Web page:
Shutters down in Liechtenstein

Princely Courts in Vaduz (Asurnipal under a CC BY-SA 3.0 license)

I have reported about the decision 4A_18/2017 of the Swiss Supreme Court (Utz ./. Hilti) on this Blog here.  It is an interesting decision for various reasons, but the factual setup is just not fully clear from the Supreme Court decision itself. I thus tried to obtain the underlying decision of the Princely High Court of the Principality of Liechtenstein, to gain further insight. I felt this should not be an issue nowadays.

Oh, how mistaken I was! The Princely High Court just put the shutters down.

Coats of Arms (LI)
Coats of Arms (LI)

I was informed that a formal request of file inspection would be required to obtain a copy of the decision. Practically, this will just not work: The parties involved need to consent (how would you ever get consent from six parties which are anonymised in the Supreme Court decision?), or one would have to have a legal interest (which obviously does not apply).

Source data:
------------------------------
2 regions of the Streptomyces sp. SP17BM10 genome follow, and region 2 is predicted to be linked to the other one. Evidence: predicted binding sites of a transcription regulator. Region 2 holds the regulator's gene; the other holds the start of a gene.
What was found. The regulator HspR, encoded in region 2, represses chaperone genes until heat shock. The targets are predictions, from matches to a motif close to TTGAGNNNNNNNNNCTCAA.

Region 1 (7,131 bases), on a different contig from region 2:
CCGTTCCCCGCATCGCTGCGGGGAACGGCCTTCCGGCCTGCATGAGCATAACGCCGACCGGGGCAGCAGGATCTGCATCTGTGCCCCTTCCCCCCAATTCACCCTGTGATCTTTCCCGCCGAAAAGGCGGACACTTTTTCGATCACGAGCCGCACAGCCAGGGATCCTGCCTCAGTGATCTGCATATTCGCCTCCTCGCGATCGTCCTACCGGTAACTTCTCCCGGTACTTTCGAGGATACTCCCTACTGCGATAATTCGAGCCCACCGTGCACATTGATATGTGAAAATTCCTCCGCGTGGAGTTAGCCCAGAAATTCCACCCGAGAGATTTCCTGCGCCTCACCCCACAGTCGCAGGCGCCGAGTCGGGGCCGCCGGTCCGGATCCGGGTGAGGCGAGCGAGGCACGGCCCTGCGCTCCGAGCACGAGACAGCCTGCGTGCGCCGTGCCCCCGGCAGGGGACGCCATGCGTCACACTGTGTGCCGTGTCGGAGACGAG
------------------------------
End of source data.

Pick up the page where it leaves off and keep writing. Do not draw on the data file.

I could not even obtain an anonymised version of the decision (I did not expect more than that anyway):

Sending the anonymised decision to a foreign country is out of the question.

Eh? The ‘foreign country’ is the seat of the competent second instance court in this matter.

As a last resort, I suggested that the decision be published ex officio in the database However, only ‘selected’ decisions are included in this database. For some reason this decision is apparently not worth being selected.

Frankly, I have difficulties to accept that this is still happening nowadays. Just for the sake of comparison, note what the Swiss Supreme Court has decided in a recent case in relation to the public access to judicial decisions.

Reported by Martin WILMING

(Header image by Asurnipal under a CC BY-SA 3.0 license)


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